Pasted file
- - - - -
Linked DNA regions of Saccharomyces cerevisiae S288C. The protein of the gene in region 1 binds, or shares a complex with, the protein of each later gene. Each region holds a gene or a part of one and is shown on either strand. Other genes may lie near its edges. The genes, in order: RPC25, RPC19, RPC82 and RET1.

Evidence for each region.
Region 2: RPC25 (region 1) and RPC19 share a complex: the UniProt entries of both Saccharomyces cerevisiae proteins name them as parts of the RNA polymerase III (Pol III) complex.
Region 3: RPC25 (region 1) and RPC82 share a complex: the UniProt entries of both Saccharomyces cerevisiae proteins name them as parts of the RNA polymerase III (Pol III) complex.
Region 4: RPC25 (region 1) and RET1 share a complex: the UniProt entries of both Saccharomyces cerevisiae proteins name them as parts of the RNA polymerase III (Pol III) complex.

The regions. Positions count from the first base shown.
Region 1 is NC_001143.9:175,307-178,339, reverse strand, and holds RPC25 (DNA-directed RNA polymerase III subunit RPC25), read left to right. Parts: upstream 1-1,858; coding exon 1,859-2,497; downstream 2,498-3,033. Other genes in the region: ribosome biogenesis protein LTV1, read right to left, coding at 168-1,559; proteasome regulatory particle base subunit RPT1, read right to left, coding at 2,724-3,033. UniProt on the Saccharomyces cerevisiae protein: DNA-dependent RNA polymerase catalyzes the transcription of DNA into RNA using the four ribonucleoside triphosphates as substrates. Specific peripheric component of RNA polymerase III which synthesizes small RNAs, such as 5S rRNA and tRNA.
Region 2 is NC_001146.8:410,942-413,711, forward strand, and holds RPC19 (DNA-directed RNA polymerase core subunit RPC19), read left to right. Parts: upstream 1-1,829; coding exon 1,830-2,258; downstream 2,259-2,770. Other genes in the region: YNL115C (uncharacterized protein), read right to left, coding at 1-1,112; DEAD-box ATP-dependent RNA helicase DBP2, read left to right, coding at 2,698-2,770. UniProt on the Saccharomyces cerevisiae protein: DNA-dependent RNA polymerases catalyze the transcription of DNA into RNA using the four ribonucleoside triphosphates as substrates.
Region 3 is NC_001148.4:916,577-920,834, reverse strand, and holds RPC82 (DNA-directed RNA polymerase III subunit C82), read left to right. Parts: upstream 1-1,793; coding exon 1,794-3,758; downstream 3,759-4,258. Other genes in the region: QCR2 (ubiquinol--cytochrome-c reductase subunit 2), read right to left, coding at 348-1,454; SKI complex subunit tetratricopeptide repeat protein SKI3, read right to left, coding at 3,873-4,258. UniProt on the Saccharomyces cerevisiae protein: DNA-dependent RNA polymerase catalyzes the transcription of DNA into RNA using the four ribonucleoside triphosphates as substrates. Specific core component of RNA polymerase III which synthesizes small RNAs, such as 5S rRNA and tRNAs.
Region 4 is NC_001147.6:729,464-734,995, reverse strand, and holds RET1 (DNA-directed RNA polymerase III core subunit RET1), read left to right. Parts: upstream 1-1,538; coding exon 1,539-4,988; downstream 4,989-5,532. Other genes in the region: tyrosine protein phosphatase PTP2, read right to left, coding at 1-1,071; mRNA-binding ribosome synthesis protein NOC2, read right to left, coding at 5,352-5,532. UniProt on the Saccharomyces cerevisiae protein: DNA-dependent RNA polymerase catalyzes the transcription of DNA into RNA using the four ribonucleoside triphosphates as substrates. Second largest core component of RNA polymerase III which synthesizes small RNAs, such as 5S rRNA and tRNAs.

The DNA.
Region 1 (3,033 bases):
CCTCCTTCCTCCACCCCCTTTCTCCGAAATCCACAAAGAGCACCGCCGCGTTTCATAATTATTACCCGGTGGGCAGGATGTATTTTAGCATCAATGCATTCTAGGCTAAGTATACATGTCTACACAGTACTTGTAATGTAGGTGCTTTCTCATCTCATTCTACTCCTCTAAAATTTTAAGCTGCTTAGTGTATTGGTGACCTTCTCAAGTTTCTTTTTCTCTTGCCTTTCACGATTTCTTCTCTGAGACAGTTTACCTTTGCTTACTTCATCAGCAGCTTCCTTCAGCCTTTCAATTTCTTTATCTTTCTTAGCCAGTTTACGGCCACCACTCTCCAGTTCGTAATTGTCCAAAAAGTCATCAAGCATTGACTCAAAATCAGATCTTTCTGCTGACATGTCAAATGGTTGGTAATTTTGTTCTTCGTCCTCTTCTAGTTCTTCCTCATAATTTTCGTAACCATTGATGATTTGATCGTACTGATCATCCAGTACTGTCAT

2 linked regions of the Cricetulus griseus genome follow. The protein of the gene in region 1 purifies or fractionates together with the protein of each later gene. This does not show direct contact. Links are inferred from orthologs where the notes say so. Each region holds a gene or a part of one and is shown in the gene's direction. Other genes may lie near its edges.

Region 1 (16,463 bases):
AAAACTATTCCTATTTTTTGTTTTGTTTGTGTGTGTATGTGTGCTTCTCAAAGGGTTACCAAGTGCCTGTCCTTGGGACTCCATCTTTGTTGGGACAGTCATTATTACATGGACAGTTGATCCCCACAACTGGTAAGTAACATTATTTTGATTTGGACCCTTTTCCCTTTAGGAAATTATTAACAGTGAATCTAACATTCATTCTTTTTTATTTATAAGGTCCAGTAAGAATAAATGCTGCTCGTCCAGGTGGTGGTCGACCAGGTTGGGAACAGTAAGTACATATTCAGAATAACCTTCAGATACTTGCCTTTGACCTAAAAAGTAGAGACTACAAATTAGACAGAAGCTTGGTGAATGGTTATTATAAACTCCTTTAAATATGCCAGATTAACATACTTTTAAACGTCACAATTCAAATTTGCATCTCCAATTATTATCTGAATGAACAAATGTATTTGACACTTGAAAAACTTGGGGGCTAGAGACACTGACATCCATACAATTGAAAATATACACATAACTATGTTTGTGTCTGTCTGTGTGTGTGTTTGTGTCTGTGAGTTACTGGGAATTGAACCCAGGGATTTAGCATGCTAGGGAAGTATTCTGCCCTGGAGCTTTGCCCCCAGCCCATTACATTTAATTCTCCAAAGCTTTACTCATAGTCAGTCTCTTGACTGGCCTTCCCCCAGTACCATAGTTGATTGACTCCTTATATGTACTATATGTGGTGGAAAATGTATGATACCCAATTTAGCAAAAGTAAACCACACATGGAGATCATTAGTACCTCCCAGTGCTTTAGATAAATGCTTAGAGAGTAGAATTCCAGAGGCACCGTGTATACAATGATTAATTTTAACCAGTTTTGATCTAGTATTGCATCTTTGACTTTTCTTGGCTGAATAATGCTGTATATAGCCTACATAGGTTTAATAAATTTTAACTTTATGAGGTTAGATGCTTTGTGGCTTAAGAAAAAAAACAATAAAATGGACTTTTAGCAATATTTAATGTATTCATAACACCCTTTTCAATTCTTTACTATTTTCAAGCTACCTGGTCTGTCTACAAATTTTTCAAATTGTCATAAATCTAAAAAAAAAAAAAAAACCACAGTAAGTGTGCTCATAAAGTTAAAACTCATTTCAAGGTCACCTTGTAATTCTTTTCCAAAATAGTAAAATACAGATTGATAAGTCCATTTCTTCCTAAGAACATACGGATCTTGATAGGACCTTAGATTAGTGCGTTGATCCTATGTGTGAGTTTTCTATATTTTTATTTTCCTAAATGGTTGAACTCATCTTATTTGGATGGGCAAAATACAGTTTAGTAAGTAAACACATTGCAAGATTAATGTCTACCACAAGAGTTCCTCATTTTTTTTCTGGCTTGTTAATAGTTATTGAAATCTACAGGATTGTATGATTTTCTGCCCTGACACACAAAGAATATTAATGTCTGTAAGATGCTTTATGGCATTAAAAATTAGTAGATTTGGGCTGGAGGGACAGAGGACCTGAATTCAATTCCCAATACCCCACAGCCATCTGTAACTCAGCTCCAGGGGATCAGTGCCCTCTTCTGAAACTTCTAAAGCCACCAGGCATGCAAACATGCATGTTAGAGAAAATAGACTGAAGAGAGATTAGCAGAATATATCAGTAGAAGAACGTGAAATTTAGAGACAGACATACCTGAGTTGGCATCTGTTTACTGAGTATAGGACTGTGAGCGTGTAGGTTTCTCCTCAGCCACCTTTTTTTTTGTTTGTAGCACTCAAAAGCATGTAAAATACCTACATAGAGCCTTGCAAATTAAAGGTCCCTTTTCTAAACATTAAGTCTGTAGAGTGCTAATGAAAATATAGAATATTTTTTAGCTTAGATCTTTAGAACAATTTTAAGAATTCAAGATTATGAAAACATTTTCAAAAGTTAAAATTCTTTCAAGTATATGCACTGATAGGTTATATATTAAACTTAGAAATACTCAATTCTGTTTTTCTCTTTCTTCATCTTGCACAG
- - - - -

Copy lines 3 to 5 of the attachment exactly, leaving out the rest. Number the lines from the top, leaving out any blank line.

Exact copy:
Region 2: RPC25 (region 1) and RPC19 share a complex: the UniProt entries of both Saccharomyces cerevisiae proteins name them as parts of the RNA polymerase III (Pol III) complex.
Region 3: RPC25 (region 1) and RPC82 share a complex: the UniProt entries of both Saccharomyces cerevisiae proteins name them as parts of the RNA polymerase III (Pol III) complex.
Region 4: RPC25 (region 1) and RET1 share a complex: the UniProt entries of both Saccharomyces cerevisiae proteins name them as parts of the RNA polymerase III (Pol III) complex.